Sociology uses many theories to explain how and why specific facts are related. Among them are the structural-functional theory and the social-conflict theory. Each of these theories has their own strenghts and weaknesses. It is important that we look at social systems, social integration, social control, and social change in each theory to fully understand how they work.
The social system of structural-functional theory focuses on the parts- for example, societies or groups- of a social system tries to determine what each part does, and explains how the parts are related to each other. From this perspective, social life is viewed as one of cooperation and consensus among the various parts of a system with basic agreements about it’s goals, values, and beliefs; thus creating a system that runs smoothly. Unlike the structural-functional theory, the social-conflict theory is disorganized. There is always a conflict between the different parts. Some factors such as social class, race, ethnicity, gender and age are linked to the unequal distribution of money, power, education, and social prestige.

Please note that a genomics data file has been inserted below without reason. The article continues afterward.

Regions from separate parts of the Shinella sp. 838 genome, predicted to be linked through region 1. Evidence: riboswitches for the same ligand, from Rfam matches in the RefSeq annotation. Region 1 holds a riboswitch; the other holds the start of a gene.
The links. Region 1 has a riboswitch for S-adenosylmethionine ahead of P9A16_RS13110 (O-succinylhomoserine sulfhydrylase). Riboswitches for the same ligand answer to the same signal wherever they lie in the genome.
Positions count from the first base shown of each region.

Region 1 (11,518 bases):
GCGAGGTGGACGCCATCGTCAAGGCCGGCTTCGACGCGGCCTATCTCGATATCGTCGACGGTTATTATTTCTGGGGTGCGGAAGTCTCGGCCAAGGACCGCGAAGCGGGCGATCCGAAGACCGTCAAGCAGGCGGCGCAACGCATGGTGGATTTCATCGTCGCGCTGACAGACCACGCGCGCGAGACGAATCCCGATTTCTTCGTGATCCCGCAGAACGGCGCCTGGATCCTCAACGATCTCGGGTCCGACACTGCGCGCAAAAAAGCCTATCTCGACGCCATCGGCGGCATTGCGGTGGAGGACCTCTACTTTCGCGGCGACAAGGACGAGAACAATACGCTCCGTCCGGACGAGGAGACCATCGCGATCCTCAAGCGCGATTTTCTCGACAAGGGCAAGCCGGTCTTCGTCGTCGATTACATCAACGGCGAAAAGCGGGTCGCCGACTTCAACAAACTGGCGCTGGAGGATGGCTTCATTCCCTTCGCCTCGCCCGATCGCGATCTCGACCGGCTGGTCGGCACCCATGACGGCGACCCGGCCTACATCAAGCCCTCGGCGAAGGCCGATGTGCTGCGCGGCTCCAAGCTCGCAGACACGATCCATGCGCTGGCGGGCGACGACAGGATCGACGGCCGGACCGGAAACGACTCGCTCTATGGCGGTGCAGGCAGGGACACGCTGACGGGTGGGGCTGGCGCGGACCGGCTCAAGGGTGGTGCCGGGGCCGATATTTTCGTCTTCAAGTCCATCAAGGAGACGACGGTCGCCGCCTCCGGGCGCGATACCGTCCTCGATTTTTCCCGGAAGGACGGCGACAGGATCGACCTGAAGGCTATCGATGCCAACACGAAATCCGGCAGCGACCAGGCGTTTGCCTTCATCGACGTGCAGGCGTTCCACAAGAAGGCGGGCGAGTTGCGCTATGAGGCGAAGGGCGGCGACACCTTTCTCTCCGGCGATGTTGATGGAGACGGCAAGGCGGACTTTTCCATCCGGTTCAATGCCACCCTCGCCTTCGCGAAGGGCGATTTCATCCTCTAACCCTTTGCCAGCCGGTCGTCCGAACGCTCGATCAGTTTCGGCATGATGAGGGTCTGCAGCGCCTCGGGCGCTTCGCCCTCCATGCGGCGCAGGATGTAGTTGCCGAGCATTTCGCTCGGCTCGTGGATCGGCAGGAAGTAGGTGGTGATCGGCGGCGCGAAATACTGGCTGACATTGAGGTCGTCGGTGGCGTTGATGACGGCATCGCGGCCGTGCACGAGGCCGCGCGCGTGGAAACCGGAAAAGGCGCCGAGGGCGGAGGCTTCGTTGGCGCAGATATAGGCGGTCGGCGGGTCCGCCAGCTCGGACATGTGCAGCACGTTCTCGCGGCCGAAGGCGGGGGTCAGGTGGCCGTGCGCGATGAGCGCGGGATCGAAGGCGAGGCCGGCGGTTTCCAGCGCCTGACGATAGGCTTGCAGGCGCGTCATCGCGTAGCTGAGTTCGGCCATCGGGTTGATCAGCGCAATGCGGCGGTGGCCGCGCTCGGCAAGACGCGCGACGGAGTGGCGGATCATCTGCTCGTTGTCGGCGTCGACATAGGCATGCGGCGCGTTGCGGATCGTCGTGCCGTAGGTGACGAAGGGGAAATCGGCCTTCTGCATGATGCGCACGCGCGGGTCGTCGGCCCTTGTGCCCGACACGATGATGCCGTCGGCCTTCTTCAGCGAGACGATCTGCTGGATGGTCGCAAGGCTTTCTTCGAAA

Social structure works together in much the same way as all aspects working together with one another to preserve society. Social integration in the social-conflict theory works by conflict between the dominant and disadvantage categories of people- rich, white vs. color, men vs. women. People on top aim to protect their priviledges, while those on the bottom struggle to gain more for themselves. Social control is voluntary in the structural-functional theory, and the members of society encourages agreement. Society is controlled mainly by those in power; therefore those without power must comply with their rules. Social change is slow in structural-functional theory. A society generally works well together when there isn’t anything broken to cause any changes.